Marius Niculae

During the implementation of a cross-border programme, the following EU Regulations must be respected: EC Regulation 1080/2006 of the European Parliament and of the Council on the ERDF; Council Regulation no. 1083/2006 laying down the provisions on the ERDF, ESF and Cohesion Fund and the Commission Regulation no 1828/2006 setting out the rules for the implementation of the first two Regulations. For the purpose of this article I analyze only the first two Regulations.

According to the Article 6 of the EC Regulation 1080/2006, the ERDF gives attention to the naturally disadvantaged geographical areas such as border regions, mountains or sparsely populated areas. Moreover, the same Regulation stipulates that effective and efficient interventions depend on the existence of a good governance system, together with partnerships among all the relevant territorial and social-economic actors (cf. EC 1080/2006: 1). Thus, a clear connection is established between the ERDF, good governance and the stakeholders from the border areas.

In specific terms, the EC Regulation 1080/2006 draws a clear link between priority axes and their regional specific targets. The former are chosen in accordance with the EU’s strategic guidelines on cohesion, the strategic reference framework of the Member States, and the results of the ex-ante evaluation of the programming area. For the quantification of the later, the EC Regulation proposes the usage of a limited number of outcomes indicators, according to the principle of proportionality. In short, these indicators must be able to measure the achievements of an Operational Programme (OP) at the level of a target group and in relation with a certain baseline situation.

One week after the adoption of the EC 1080/2006 Regulation, the European Council issued the 1083/2006 Regulation stipulating that the ERDF is the subject to a separate institutional arrangement on management, monitoring and inspections. As a result, the Member States are responsible for the management and implementation of the OPs. At local level, joint institutions have the responsibility to develop monitoring and evaluation systems capable to reflect the efficiency and effectiveness of both the OP (EC Regulation 1083/2006: 7).

While doing so, these institutions should explore the possibility to enforce, for the next programming period, the provisions of article 37 (6) (b) of the present Regulation and to initiate cooperation with other institutions acting at regional level. More exactly, this article seems as the only way to run cooperation activities outside the scheme of ETC, namely in the larger programmes of Objective 1 and 2 of the Cohesion Policy. Because the rules of ETC do not apply in this case, such types of projects may require accurate planning and preparation, but they can be regarded as complementary activities to ETC and can contribute to positive spill-over effects from the border area towards other regions and to the development of new types of good governance indicators.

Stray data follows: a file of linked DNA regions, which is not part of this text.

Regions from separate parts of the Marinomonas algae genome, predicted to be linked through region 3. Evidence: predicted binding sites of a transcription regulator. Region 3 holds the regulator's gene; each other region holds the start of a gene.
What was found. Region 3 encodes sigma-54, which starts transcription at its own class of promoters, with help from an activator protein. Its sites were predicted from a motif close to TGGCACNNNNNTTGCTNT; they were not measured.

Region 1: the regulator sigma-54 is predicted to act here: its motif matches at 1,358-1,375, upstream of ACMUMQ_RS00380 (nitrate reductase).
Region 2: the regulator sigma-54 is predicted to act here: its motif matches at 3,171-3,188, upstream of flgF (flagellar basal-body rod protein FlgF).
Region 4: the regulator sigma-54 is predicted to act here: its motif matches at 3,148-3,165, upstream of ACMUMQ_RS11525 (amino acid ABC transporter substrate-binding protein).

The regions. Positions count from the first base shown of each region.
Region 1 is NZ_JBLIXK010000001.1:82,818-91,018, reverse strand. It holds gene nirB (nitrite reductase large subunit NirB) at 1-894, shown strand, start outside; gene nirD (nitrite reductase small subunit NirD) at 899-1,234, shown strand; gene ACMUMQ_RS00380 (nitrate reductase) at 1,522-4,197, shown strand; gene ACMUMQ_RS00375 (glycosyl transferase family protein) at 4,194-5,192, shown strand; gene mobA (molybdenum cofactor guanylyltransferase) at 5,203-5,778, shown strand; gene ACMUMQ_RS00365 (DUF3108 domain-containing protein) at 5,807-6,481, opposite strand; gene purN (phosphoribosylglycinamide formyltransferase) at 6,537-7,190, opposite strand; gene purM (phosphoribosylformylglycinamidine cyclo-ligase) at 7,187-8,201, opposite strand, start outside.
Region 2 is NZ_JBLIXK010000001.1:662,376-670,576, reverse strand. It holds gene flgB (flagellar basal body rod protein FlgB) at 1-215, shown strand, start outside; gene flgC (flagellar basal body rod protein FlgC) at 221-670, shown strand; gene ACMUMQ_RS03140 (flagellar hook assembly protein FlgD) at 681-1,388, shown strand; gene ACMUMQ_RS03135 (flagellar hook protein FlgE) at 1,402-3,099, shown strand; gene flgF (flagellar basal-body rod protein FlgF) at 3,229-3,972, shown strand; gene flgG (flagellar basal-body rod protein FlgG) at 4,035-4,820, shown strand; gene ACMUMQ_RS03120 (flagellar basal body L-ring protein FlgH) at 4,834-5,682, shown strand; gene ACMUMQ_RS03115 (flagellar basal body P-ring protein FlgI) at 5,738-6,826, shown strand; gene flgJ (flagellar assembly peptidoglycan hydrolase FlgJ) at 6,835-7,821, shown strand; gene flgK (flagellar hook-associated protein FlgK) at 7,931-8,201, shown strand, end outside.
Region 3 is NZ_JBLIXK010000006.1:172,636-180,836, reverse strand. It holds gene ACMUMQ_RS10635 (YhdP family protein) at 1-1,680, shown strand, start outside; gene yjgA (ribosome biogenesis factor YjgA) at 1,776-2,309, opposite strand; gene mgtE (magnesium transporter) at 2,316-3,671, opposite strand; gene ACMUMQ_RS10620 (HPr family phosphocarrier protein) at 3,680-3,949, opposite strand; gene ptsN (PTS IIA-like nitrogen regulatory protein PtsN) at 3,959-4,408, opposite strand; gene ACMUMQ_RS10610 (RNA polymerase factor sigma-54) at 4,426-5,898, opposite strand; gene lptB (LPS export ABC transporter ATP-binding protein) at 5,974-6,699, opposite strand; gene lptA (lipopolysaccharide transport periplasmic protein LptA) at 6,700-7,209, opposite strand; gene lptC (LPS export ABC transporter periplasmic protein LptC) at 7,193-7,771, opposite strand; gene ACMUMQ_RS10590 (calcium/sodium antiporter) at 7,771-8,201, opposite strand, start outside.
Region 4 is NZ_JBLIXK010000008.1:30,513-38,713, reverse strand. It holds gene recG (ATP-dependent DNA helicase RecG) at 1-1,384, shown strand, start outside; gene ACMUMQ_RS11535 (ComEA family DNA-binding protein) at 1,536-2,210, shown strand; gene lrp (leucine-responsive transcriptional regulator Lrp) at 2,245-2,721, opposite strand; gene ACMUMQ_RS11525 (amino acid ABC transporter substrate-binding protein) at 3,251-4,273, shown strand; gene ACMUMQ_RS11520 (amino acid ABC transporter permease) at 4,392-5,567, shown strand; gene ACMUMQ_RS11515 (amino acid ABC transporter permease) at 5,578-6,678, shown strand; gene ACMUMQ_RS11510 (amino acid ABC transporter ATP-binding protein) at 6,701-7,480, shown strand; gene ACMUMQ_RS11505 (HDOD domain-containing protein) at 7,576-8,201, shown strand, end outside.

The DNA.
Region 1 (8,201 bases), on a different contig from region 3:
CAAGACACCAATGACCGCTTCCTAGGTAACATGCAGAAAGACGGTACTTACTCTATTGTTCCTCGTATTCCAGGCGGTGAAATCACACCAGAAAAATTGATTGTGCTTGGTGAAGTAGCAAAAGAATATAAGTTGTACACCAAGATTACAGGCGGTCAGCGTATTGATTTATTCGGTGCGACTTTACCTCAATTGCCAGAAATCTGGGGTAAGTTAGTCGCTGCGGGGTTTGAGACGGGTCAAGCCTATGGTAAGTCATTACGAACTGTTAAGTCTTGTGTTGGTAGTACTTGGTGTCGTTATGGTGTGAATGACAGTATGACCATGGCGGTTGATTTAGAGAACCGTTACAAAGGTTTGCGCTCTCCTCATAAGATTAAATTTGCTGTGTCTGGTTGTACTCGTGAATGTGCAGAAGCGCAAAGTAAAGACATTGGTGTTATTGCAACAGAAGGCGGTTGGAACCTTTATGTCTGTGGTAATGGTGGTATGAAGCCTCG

Similar with the cases of the Lisbon Treaty and the Europe 2020 Strategy, the notion of good governance fails to come up as a milestone objective for these two Regulations. In conclusion, it can be argued that the EU Regulations governing the implementation of cross-border programmes are not very successful in promoting good governance as a prerequisite for effective and efficient interventions. If so, such a drawback can clearly affect the performance and even the identity of supranational institutions acting in the border areas.

For this reason, I consider that the EU should go beyond its daily rhetoric and clearly define, through its legislation, the notion of good governance . While doing so, governance in cross-border areas must be framed both as a prerequisite but also as an objective for all the economic and social actors involved in cross-border cooperation.

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